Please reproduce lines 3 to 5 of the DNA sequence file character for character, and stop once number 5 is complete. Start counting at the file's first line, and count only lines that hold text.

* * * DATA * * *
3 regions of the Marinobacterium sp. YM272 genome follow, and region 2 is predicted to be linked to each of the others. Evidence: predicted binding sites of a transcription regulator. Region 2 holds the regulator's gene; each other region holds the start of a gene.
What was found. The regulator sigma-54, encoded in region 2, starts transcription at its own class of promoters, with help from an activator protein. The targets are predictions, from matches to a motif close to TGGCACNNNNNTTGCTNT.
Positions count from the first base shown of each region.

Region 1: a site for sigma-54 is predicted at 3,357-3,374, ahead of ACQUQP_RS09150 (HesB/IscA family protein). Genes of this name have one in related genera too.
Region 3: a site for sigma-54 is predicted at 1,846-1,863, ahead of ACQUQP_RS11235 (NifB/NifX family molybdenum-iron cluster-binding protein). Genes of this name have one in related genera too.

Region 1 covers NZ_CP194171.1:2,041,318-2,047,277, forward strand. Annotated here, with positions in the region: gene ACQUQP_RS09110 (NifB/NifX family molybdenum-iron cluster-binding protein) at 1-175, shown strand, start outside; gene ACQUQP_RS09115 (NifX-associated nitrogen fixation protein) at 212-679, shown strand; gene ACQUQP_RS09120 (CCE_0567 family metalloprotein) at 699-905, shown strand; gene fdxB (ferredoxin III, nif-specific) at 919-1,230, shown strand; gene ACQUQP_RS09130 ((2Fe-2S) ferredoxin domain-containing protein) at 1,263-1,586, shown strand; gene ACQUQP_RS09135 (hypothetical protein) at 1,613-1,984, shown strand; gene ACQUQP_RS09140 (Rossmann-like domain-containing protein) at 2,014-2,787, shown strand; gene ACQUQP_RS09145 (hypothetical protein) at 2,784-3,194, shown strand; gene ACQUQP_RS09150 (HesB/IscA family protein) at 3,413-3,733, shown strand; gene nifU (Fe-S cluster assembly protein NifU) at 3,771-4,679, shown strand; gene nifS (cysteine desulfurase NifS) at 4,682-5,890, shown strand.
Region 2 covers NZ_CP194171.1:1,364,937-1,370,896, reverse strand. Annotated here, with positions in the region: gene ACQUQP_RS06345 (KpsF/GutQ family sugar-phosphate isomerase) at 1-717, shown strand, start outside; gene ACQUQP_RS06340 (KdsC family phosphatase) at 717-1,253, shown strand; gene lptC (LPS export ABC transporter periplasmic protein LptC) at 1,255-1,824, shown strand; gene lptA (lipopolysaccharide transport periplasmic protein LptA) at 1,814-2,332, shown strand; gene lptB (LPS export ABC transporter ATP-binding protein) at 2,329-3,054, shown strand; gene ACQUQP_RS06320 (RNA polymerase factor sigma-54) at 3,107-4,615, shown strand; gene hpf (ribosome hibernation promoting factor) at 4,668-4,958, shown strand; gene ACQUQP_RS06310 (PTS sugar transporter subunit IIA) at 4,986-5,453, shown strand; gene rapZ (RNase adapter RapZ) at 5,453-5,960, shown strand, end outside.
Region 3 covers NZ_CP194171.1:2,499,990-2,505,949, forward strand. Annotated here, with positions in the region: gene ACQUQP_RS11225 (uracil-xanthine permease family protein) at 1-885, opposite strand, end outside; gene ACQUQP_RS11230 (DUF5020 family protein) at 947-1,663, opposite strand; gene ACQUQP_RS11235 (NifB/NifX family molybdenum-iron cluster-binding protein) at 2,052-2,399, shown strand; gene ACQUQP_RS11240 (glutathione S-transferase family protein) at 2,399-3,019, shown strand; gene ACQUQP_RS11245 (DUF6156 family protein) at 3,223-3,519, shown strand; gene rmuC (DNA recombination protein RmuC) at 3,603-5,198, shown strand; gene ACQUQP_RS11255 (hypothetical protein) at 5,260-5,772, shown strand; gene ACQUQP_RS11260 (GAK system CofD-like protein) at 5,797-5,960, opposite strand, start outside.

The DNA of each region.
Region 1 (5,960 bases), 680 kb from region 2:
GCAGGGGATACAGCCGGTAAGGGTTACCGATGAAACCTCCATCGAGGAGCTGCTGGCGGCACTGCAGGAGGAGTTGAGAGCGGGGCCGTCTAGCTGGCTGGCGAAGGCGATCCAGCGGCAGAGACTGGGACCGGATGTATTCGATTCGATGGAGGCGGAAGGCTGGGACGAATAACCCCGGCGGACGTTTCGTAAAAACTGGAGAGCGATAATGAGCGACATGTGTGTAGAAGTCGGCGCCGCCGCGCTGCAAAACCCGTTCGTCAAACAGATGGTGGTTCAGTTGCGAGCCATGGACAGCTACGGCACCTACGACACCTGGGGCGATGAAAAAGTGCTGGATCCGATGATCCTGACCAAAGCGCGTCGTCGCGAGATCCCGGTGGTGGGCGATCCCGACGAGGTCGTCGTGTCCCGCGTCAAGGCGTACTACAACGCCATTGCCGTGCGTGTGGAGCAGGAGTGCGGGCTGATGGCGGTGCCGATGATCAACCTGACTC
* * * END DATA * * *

Positions count from the first base shown of each region.

Region 1: a site for sigma-54 is predicted at 3,357-3,374, ahead of ACQUQP_RS09150 (HesB/IscA family protein). Genes of this name have one in related genera too.
Region 3: a site for sigma-54 is predicted at 1,846-1,863, ahead of ACQUQP_RS11235 (NifB/NifX family molybdenum-iron cluster-binding protein). Genes of this name have one in related genera too.